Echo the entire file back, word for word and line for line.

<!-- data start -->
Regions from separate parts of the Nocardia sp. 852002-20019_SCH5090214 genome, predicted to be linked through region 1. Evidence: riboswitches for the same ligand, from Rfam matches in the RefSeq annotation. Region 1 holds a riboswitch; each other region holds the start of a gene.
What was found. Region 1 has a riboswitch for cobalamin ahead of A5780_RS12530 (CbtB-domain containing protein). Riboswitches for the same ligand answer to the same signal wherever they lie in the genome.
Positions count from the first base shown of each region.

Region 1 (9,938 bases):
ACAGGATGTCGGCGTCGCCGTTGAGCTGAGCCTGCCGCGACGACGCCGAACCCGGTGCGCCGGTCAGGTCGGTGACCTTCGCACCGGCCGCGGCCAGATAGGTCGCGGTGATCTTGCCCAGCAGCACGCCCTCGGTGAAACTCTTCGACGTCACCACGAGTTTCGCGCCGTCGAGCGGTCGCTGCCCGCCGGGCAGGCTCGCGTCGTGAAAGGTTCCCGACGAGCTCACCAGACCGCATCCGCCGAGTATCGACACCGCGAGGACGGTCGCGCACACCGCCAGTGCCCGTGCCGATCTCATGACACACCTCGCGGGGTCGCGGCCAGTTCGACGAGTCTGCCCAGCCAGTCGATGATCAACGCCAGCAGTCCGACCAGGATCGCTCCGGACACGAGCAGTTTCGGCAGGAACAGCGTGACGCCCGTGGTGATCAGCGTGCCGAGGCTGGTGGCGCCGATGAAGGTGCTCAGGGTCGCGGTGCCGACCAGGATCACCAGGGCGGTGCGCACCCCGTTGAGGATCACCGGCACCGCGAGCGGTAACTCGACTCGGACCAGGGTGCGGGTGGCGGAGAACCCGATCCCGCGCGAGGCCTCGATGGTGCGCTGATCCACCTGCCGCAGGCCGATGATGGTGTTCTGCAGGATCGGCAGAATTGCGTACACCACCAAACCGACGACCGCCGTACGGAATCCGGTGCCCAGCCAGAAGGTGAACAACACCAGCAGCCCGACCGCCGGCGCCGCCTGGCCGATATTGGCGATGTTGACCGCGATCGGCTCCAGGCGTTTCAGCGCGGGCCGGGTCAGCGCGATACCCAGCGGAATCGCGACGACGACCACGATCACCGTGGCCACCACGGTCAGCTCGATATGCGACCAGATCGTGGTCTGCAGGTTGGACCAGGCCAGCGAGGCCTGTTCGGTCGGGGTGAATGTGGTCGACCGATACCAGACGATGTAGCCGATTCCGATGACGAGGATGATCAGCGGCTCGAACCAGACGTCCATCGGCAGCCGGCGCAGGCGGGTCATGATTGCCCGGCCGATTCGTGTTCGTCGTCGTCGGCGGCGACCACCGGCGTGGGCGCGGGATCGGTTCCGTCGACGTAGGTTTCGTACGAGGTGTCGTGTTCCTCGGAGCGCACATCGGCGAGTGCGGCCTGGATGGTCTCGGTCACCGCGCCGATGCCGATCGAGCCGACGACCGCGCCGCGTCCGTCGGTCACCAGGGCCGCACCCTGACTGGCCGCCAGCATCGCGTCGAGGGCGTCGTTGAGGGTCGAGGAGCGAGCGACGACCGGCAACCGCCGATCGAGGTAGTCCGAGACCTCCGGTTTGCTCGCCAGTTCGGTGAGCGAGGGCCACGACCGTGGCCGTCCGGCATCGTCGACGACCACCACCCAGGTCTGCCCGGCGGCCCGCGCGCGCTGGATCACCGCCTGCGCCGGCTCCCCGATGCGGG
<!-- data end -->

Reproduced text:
Regions from separate parts of the Nocardia sp. 852002-20019_SCH5090214 genome, predicted to be linked through region 1. Evidence: riboswitches for the same ligand, from Rfam matches in the RefSeq annotation. Region 1 holds a riboswitch; each other region holds the start of a gene.
What was found. Region 1 has a riboswitch for cobalamin ahead of A5780_RS12530 (CbtB-domain containing protein). Riboswitches for the same ligand answer to the same signal wherever they lie in the genome.
Positions count from the first base shown of each region.

Region 1 (9,938 bases):
ACAGGATGTCGGCGTCGCCGTTGAGCTGAGCCTGCCGCGACGACGCCGAACCCGGTGCGCCGGTCAGGTCGGTGACCTTCGCACCGGCCGCGGCCAGATAGGTCGCGGTGATCTTGCCCAGCAGCACGCCCTCGGTGAAACTCTTCGACGTCACCACGAGTTTCGCGCCGTCGAGCGGTCGCTGCCCGCCGGGCAGGCTCGCGTCGTGAAAGGTTCCCGACGAGCTCACCAGACCGCATCCGCCGAGTATCGACACCGCGAGGACGGTCGCGCACACCGCCAGTGCCCGTGCCGATCTCATGACACACCTCGCGGGGTCGCGGCCAGTTCGACGAGTCTGCCCAGCCAGTCGATGATCAACGCCAGCAGTCCGACCAGGATCGCTCCGGACACGAGCAGTTTCGGCAGGAACAGCGTGACGCCCGTGGTGATCAGCGTGCCGAGGCTGGTGGCGCCGATGAAGGTGCTCAGGGTCGCGGTGCCGACCAGGATCACCAGGGCGGTGCGCACCCCGTTGAGGATCACCGGCACCGCGAGCGGTAACTCGACTCGGACCAGGGTGCGGGTGGCGGAGAACCCGATCCCGCGCGAGGCCTCGATGGTGCGCTGATCCACCTGCCGCAGGCCGATGATGGTGTTCTGCAGGATCGGCAGAATTGCGTACACCACCAAACCGACGACCGCCGTACGGAATCCGGTGCCCAGCCAGAAGGTGAACAACACCAGCAGCCCGACCGCCGGCGCCGCCTGGCCGATATTGGCGATGTTGACCGCGATCGGCTCCAGGCGTTTCAGCGCGGGCCGGGTCAGCGCGATACCCAGCGGAATCGCGACGACGACCACGATCACCGTGGCCACCACGGTCAGCTCGATATGCGACCAGATCGTGGTCTGCAGGTTGGACCAGGCCAGCGAGGCCTGTTCGGTCGGGGTGAATGTGGTCGACCGATACCAGACGATGTAGCCGATTCCGATGACGAGGATGATCAGCGGCTCGAACCAGACGTCCATCGGCAGCCGGCGCAGGCGGGTCATGATTGCCCGGCCGATTCGTGTTCGTCGTCGTCGGCGGCGACCACCGGCGTGGGCGCGGGATCGGTTCCGTCGACGTAGGTTTCGTACGAGGTGTCGTGTTCCTCGGAGCGCACATCGGCGAGTGCGGCCTGGATGGTCTCGGTCACCGCGCCGATGCCGATCGAGCCGACGACCGCGCCGCGTCCGTCGGTCACCAGGGCCGCACCCTGACTGGCCGCCAGCATCGCGTCGAGGGCGTCGTTGAGGGTCGAGGAGCGAGCGACGACCGGCAACCGCCGATCGAGGTAGTCCGAGACCTCCGGTTTGCTCGCCAGTTCGGTGAGCGAGGGCCACGACCGTGGCCGTCCGGCATCGTCGACGACCACCACCCAGGTCTGCCCGGCGGCCCGCGCGCGCTGGATCACCGCCTGCGCCGGCTCCCCGATGCGGG